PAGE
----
“I believe you underestimate my sister,” he finally answered. “She knows very well what she is getting herself into – she has known from the moment when she agreed to become your wife – and I have the feeling that she is prepared to fight for you. To conquer your heart eventually.”

Legolas gave a quiet, mirthless laugh. “Am I such a prize that it would be worth fighting for me?”

“You know you are,” Egilstadir laughed, too. “Not all your suitors are interested in the Prince of Mirkwood only. Truly, I believe that most of them are interested in you. And why should they not? You deserve to be loved, mellon nîn.”

“I am loved,” said Legolas stubbornly.

“In a sense you are, I doubt it not,” nodded Egilstadir, his dark eyes saddening; “nor is there any doubt that you did Middle-earth a great favour when you saved Elrond from fading. He is needed in the fight against the Darkness, even our fathers admit that much. But his heart and soul is already bound to the Lady Celebrían, and nothing will ever change that. He might love you now – I do believe that his heart is big enough for you as well – but he loved her first, and at the end it will be she to whom he will return. He never stopped to love her – you are only a substitute."

“I know that,” Legolas forced back his tears ruthlessly. “I have always known.”

Egilstadir nodded in sympathy. He never doubted that Legolas would be honest with himself, even if it hurt.

“Then know this as well,” he continued; “love can come in many shapes in the live of an Elf, and not just once – nor is it always obvious at the first sight. Would you believe me if I told you that neither of my parents was the other’s first choice?”

Legolas stared at him in disbelief. “You cannot be serious! People sing lays about their love from Mirkwood to Lothlórien!”

“I am serious,” said Egilstadir with emphasis. “They both used to have other lovers whom they loved with all-consuming passion but lost ere the vows could be exchanged. ‘Twas shared grief and the need for comfort that brought them together at first, and it took them half the First Age to understand what they had found in each other. Still, would you say that they do not love one another – or their children? That they are not happy together?”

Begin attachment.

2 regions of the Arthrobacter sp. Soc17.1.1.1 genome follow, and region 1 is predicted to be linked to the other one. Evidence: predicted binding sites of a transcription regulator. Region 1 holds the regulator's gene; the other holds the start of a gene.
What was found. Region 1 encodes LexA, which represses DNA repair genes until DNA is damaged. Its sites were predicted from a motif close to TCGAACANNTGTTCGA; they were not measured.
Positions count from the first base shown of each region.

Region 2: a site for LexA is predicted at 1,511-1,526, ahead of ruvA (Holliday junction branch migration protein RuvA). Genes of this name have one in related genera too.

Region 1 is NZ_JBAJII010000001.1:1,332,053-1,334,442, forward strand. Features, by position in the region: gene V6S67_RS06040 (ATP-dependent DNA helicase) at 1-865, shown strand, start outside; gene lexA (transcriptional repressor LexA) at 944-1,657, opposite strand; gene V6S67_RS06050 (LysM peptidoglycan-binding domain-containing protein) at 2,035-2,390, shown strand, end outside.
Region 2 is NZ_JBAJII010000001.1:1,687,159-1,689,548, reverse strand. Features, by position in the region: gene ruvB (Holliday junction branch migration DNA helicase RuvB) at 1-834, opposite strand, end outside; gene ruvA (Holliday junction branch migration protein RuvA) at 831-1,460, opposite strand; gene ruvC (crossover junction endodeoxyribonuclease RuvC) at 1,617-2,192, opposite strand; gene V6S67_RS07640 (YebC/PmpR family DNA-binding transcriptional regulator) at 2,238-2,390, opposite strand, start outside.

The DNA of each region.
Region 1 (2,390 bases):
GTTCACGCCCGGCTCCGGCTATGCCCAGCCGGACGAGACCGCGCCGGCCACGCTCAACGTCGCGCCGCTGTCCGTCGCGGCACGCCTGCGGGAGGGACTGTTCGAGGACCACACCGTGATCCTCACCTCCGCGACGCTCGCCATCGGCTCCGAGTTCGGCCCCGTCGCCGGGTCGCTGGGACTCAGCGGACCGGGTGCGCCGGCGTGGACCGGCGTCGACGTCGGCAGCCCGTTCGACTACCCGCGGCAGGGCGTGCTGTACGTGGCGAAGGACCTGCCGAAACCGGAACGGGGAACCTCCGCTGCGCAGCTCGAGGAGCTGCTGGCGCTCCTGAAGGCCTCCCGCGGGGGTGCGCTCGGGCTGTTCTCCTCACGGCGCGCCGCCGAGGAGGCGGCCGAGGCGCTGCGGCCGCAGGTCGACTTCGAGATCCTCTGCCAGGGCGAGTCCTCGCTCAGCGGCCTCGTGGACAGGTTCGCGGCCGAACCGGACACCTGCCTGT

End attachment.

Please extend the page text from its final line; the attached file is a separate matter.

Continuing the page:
The answer was so obvious that Legolas only shook his head. A stone troll could recognize the deep affection and love between the Lord and Lady of Dor-Lelmin. Seeing the dawning realization on his friend’s face, Egilstadir smiled.

“I fell in love with Silivren at first sight,” he added gently, “but that is only one way love can take. It can also grow out of friendship and understanding, if you give it a chance. You and Indreâbhan already have that much. Are you willing to let it evolve into something more?”

“I wish I had met her earlier,” admitted Legolas, “for she is funny and mischievous and yet wise beyond her age – and she is as beautiful as Varda’s stars. And I feel guilty that I cannot give her what she truly deserves.”

“Not now, mayhap,” Egilstadir agreed, “but one day you will.”

Legolas shot him a doubtful look. “Are you certain?”

“As long as you keep an open mind and an open heart, yea, I am,” answered Egilstadir and stretched. “Now, let me change into something more suitable for the woods and let us have some fun. I have been looking forward to put my woodcraft to test for a long time. As peaceful and satisfying it is, life in Dor-Lelmin can get boring at times.”

“I fear that there is not much we could find near our dwelling in these days,” said Legolas solemnly. “Things have not been going well lately. My father has allowed us to cross the Old Forest Road to hunt in Southern Mirkwood again, just to fill our empty pantries once again.”

Egilstadir paled a little hearing that. He never thought things in Mirkwood would be this desperate. “Are you going out with one of the hunting parties?” he asked.

“Of course. I am the best archer in the Wood, my bow will be needed.”

“You could get killed,” reminded him Egilstadir. “Straying into the Necromancer’s territory is something that should be avoided at all costs.”

“So is starving,” replied Legolas with a shrug,” and I do not intend to get myself killed. I have been to Southern Mirkwood before – and I came back every time.”

“Just be careful,” warned Egilstadir; then, with a broad grin, he added. “And see that you do not return with empty hands. I want to see that look on my father’s face again when King Thranduil dishes that famous roasted venison leg of his.”

Legolas laughed. “You should have a taste one day.”

But Egilstadir shook his head. “As long as our lands are fertile enough to feed us, I shall not eat animals. This has been the way of our people, ever since the Elder Days when they understood that the Noegyth Nibin(10) whom they used to hunt like animals were, in truth, fellow incarnates. First it started out of fear that we might unwillingly slay other incarnates. Then it has grown into respect toward the animals we shared our woods with. Now it is part of what we are.” He thought for a moment. “I fear Silivren will have a hard time to get used to it.”

“Not that she would have any other choice if she will get naught else but plants to eat,” Legolas grinned. “Is it agreed to, then? Are we going to have a double betrothal?”

Egilstadir nodded. “It is. But unlike you, I intend to have the wedding on next Midsummer’s Eve. I have been alone long enough.”